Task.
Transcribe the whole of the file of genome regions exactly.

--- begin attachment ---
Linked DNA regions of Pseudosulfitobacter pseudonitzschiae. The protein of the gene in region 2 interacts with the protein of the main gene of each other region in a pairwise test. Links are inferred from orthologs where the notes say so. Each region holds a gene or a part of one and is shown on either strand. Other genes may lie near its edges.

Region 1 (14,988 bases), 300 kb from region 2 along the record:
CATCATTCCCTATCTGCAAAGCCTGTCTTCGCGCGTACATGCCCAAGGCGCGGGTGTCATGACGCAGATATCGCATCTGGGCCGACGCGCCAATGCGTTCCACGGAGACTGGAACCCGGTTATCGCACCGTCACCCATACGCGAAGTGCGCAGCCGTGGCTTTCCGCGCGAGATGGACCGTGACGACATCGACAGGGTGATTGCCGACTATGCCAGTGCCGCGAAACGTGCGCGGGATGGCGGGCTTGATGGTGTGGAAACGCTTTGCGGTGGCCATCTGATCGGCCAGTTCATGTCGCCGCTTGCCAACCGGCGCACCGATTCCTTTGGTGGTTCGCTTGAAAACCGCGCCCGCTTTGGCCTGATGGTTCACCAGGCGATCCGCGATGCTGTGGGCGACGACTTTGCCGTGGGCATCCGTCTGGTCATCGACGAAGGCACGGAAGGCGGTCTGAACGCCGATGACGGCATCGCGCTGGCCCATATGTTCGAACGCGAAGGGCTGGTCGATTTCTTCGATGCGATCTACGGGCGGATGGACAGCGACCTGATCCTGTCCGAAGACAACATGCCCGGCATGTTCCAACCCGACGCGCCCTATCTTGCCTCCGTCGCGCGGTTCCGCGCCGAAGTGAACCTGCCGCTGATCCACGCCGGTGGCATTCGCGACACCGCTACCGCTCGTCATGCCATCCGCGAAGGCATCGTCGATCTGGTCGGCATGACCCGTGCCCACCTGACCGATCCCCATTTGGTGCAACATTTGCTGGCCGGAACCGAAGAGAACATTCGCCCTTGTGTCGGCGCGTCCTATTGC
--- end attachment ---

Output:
Linked DNA regions of Pseudosulfitobacter pseudonitzschiae. The protein of the gene in region 2 interacts with the protein of the main gene of each other region in a pairwise test. Links are inferred from orthologs where the notes say so. Each region holds a gene or a part of one and is shown on either strand. Other genes may lie near its edges.

Region 1 (14,988 bases), 300 kb from region 2 along the record:
CATCATTCCCTATCTGCAAAGCCTGTCTTCGCGCGTACATGCCCAAGGCGCGGGTGTCATGACGCAGATATCGCATCTGGGCCGACGCGCCAATGCGTTCCACGGAGACTGGAACCCGGTTATCGCACCGTCACCCATACGCGAAGTGCGCAGCCGTGGCTTTCCGCGCGAGATGGACCGTGACGACATCGACAGGGTGATTGCCGACTATGCCAGTGCCGCGAAACGTGCGCGGGATGGCGGGCTTGATGGTGTGGAAACGCTTTGCGGTGGCCATCTGATCGGCCAGTTCATGTCGCCGCTTGCCAACCGGCGCACCGATTCCTTTGGTGGTTCGCTTGAAAACCGCGCCCGCTTTGGCCTGATGGTTCACCAGGCGATCCGCGATGCTGTGGGCGACGACTTTGCCGTGGGCATCCGTCTGGTCATCGACGAAGGCACGGAAGGCGGTCTGAACGCCGATGACGGCATCGCGCTGGCCCATATGTTCGAACGCGAAGGGCTGGTCGATTTCTTCGATGCGATCTACGGGCGGATGGACAGCGACCTGATCCTGTCCGAAGACAACATGCCCGGCATGTTCCAACCCGACGCGCCCTATCTTGCCTCCGTCGCGCGGTTCCGCGCCGAAGTGAACCTGCCGCTGATCCACGCCGGTGGCATTCGCGACACCGCTACCGCTCGTCATGCCATCCGCGAAGGCATCGTCGATCTGGTCGGCATGACCCGTGCCCACCTGACCGATCCCCATTTGGTGCAACATTTGCTGGCCGGAACCGAAGAGAACATTCGCCCTTGTGTCGGCGCGTCCTATTGC